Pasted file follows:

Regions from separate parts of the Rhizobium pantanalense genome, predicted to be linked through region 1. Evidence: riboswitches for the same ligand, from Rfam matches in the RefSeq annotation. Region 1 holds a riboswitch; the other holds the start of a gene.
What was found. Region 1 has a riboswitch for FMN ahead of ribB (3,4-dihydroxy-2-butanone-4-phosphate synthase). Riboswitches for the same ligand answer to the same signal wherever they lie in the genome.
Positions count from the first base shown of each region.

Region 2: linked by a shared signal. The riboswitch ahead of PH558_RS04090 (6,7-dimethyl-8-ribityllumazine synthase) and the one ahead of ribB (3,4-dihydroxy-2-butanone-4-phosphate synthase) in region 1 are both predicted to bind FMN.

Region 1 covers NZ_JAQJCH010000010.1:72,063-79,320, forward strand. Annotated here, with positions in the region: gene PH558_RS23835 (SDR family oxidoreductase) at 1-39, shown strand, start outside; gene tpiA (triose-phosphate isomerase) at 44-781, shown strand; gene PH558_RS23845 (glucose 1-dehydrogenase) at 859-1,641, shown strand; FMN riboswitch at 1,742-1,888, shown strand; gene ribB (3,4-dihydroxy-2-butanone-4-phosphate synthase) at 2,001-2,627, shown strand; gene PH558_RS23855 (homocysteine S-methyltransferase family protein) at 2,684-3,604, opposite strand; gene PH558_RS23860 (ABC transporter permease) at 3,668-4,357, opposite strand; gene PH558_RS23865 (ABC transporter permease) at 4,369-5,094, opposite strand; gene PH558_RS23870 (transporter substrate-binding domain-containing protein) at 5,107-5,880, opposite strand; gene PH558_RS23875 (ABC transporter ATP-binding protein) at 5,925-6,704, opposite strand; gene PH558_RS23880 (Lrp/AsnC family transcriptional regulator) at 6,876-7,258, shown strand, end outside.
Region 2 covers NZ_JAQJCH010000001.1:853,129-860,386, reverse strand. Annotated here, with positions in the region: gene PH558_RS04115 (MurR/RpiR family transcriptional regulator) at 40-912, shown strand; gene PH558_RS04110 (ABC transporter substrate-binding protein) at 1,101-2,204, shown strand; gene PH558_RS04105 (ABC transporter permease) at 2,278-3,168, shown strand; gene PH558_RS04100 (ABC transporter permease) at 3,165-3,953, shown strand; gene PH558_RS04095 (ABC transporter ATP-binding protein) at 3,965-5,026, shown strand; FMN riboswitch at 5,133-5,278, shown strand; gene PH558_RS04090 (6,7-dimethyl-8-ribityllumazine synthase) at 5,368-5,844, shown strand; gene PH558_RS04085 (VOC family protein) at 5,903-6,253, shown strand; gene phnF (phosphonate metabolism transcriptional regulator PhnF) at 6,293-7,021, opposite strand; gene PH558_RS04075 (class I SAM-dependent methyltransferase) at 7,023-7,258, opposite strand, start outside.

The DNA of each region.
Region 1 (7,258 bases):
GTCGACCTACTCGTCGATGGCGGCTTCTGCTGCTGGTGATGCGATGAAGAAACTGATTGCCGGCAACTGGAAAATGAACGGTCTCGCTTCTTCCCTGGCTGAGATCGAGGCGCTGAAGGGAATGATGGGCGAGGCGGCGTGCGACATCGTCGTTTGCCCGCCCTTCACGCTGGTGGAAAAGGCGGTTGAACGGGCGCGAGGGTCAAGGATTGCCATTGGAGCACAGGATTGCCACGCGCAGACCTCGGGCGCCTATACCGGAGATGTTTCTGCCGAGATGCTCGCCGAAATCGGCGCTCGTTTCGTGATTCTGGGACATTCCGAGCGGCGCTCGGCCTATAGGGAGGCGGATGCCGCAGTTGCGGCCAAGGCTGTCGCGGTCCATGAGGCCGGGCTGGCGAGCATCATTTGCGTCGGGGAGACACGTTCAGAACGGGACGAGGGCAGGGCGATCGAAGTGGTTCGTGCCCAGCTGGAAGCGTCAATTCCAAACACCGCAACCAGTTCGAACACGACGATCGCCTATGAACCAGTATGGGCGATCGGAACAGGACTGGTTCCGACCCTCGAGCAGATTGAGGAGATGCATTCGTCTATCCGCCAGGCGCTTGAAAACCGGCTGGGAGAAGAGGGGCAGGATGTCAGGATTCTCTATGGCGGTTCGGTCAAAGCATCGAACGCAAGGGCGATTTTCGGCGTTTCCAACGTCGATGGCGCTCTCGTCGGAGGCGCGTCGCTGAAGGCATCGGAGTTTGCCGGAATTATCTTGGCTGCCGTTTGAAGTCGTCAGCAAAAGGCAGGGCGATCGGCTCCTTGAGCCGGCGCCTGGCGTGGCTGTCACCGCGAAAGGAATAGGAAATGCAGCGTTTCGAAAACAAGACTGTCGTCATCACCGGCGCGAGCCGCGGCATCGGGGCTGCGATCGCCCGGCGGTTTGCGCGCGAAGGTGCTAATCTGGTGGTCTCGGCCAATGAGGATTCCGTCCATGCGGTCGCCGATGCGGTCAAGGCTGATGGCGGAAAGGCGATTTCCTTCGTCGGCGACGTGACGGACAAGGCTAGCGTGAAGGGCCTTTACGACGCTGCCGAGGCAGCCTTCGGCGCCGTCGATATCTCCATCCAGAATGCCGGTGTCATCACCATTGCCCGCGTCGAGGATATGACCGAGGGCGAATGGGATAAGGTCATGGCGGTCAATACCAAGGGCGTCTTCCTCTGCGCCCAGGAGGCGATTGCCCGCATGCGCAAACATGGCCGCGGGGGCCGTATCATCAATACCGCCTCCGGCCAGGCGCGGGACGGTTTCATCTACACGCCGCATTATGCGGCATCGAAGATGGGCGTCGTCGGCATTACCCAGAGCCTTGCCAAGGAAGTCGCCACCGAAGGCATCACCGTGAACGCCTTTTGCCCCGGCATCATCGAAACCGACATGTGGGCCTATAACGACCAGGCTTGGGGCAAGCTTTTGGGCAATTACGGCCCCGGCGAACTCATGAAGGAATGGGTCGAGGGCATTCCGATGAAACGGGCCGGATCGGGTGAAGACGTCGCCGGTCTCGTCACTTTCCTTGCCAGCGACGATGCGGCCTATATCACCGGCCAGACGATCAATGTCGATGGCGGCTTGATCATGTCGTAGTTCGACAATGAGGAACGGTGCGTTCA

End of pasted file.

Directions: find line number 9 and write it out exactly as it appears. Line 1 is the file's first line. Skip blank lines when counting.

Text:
GTCGACCTACTCGTCGATGGCGGCTTCTGCTGCTGGTGATGCGATGAAGAAACTGATTGCCGGCAACTGGAAAATGAACGGTCTCGCTTCTTCCCTGGCTGAGATCGAGGCGCTGAAGGGAATGATGGGCGAGGCGGCGTGCGACATCGTCGTTTGCCCGCCCTTCACGCTGGTGGAAAAGGCGGTTGAACGGGCGCGAGGGTCAAGGATTGCCATTGGAGCACAGGATTGCCACGCGCAGACCTCGGGCGCCTATACCGGAGATGTTTCTGCCGAGATGCTCGCCGAAATCGGCGCTCGTTTCGTGATTCTGGGACATTCCGAGCGGCGCTCGGCCTATAGGGAGGCGGATGCCGCAGTTGCGGCCAAGGCTGTCGCGGTCCATGAGGCCGGGCTGGCGAGCATCATTTGCGTCGGGGAGACACGTTCAGAACGGGACGAGGGCAGGGCGATCGAAGTGGTTCGTGCCCAGCTGGAAGCGTCAATTCCAAACACCGCAACCAGTTCGAACACGACGATCGCCTATGAACCAGTATGGGCGATCGGAACAGGACTGGTTCCGACCCTCGAGCAGATTGAGGAGATGCATTCGTCTATCCGCCAGGCGCTTGAAAACCGGCTGGGAGAAGAGGGGCAGGATGTCAGGATTCTCTATGGCGGTTCGGTCAAAGCATCGAACGCAAGGGCGATTTTCGGCGTTTCCAACGTCGATGGCGCTCTCGTCGGAGGCGCGTCGCTGAAGGCATCGGAGTTTGCCGGAATTATCTTGGCTGCCGTTTGAAGTCGTCAGCAAAAGGCAGGGCGATCGGCTCCTTGAGCCGGCGCCTGGCGTGGCTGTCACCGCGAAAGGAATAGGAAATGCAGCGTTTCGAAAACAAGACTGTCGTCATCACCGGCGCGAGCCGCGGCATCGGGGCTGCGATCGCCCGGCGGTTTGCGCGCGAAGGTGCTAATCTGGTGGTCTCGGCCAATGAGGATTCCGTCCATGCGGTCGCCGATGCGGTCAAGGCTGATGGCGGAAAGGCGATTTCCTTCGTCGGCGACGTGACGGACAAGGCTAGCGTGAAGGGCCTTTACGACGCTGCCGAGGCAGCCTTCGGCGCCGTCGATATCTCCATCCAGAATGCCGGTGTCATCACCATTGCCCGCGTCGAGGATATGACCGAGGGCGAATGGGATAAGGTCATGGCGGTCAATACCAAGGGCGTCTTCCTCTGCGCCCAGGAGGCGATTGCCCGCATGCGCAAACATGGCCGCGGGGGCCGTATCATCAATACCGCCTCCGGCCAGGCGCGGGACGGTTTCATCTACACGCCGCATTATGCGGCATCGAAGATGGGCGTCGTCGGCATTACCCAGAGCCTTGCCAAGGAAGTCGCCACCGAAGGCATCACCGTGAACGCCTTTTGCCCCGGCATCATCGAAACCGACATGTGGGCCTATAACGACCAGGCTTGGGGCAAGCTTTTGGGCAATTACGGCCCCGGCGAACTCATGAAGGAATGGGTCGAGGGCATTCCGATGAAACGGGCCGGATCGGGTGAAGACGTCGCCGGTCTCGTCACTTTCCTTGCCAGCGACGATGCGGCCTATATCACCGGCCAGACGATCAATGTCGATGGCGGCTTGATCATGTCGTAGTTCGACAATGAGGAACGGTGCGTTCA